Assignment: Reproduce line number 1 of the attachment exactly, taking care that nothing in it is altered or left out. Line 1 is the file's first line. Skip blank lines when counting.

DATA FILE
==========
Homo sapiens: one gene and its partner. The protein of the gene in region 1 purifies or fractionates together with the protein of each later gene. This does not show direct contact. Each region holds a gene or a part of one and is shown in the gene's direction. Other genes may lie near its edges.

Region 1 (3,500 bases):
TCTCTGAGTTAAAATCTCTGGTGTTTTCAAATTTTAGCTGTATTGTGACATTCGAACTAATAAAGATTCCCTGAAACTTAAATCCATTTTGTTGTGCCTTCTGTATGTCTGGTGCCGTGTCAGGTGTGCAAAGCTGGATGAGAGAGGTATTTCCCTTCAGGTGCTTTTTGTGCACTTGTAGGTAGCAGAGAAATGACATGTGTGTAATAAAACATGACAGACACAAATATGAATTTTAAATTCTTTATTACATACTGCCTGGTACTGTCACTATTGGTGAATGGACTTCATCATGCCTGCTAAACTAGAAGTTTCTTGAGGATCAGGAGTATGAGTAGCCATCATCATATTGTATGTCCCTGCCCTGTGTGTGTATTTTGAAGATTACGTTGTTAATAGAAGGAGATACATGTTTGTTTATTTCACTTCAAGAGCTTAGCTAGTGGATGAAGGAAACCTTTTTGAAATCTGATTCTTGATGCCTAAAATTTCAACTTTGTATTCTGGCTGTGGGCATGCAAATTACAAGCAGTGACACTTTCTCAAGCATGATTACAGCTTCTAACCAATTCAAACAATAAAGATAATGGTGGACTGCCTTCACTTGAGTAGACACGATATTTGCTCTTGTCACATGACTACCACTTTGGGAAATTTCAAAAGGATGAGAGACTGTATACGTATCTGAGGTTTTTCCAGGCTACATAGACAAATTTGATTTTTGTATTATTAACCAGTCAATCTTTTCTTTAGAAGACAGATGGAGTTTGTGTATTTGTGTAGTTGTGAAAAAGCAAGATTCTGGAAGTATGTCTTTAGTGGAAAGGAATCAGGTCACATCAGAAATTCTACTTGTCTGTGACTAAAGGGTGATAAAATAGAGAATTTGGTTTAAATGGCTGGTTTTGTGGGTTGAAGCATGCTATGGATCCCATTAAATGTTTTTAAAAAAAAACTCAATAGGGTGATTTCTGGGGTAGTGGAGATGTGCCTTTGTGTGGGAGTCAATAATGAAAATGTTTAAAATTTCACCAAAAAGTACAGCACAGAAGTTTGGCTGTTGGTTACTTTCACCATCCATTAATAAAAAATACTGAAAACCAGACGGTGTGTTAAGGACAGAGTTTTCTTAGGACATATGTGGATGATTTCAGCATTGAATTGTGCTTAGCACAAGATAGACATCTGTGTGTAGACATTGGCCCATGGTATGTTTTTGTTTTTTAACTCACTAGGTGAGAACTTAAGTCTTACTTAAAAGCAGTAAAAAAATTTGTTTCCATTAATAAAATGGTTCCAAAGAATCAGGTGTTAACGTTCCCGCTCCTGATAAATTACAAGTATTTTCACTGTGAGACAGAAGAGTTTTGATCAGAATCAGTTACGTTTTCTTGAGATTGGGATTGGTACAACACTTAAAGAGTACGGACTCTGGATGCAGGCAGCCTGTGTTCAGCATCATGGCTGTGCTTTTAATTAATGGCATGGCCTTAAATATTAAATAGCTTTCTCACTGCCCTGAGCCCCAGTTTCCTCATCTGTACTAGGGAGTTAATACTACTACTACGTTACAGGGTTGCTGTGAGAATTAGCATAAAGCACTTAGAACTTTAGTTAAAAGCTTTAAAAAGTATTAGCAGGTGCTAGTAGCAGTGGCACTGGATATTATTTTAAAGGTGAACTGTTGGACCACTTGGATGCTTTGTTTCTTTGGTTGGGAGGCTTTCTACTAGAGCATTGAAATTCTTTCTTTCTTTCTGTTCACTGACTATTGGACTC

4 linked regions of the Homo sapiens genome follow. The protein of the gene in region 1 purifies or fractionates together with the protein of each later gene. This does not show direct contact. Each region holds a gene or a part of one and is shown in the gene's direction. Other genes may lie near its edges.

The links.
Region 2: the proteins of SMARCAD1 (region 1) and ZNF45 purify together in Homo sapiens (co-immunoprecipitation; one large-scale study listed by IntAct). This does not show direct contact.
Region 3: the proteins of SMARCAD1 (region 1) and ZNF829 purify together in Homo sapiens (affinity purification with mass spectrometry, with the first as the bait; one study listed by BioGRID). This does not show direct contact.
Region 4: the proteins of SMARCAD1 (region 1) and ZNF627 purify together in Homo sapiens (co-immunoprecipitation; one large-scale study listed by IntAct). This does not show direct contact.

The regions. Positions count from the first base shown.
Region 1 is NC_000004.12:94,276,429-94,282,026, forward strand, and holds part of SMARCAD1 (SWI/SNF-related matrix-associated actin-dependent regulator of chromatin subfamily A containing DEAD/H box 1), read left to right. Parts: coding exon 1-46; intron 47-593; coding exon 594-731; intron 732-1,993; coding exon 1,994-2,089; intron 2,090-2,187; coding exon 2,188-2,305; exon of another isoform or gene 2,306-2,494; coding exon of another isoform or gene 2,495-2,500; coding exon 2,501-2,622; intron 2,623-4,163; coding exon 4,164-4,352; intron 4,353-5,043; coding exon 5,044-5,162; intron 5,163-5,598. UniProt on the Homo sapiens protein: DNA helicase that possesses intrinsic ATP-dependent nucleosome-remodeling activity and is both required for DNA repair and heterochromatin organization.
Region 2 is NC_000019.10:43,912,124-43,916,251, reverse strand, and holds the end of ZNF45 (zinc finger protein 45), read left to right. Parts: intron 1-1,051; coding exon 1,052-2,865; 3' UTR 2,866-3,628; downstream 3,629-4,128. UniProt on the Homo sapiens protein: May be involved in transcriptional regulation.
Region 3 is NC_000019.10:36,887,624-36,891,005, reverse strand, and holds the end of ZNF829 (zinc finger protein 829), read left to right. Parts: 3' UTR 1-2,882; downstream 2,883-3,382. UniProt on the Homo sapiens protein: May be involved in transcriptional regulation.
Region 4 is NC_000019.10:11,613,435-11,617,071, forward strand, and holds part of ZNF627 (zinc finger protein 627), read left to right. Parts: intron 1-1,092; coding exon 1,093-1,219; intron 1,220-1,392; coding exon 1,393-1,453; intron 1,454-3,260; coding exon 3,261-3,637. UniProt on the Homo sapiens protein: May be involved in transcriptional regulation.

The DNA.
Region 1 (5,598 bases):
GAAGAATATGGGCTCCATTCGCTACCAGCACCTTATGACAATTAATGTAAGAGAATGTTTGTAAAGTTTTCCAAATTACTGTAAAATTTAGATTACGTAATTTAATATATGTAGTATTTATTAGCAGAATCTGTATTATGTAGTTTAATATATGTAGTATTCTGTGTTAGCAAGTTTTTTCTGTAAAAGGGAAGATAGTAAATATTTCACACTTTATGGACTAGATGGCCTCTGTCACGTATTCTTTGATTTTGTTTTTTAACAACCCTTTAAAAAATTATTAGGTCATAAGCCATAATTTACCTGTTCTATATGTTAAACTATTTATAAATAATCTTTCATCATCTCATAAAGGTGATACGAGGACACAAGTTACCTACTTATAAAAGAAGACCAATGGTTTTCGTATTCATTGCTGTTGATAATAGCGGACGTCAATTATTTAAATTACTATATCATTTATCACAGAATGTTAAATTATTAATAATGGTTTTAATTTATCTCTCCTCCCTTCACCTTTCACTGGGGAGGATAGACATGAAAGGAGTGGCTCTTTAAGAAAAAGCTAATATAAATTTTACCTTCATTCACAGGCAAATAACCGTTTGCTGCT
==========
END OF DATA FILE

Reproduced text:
Homo sapiens: one gene and its partner. The protein of the gene in region 1 purifies or fractionates together with the protein of each later gene. This does not show direct contact. Each region holds a gene or a part of one and is shown in the gene's direction. Other genes may lie near its edges.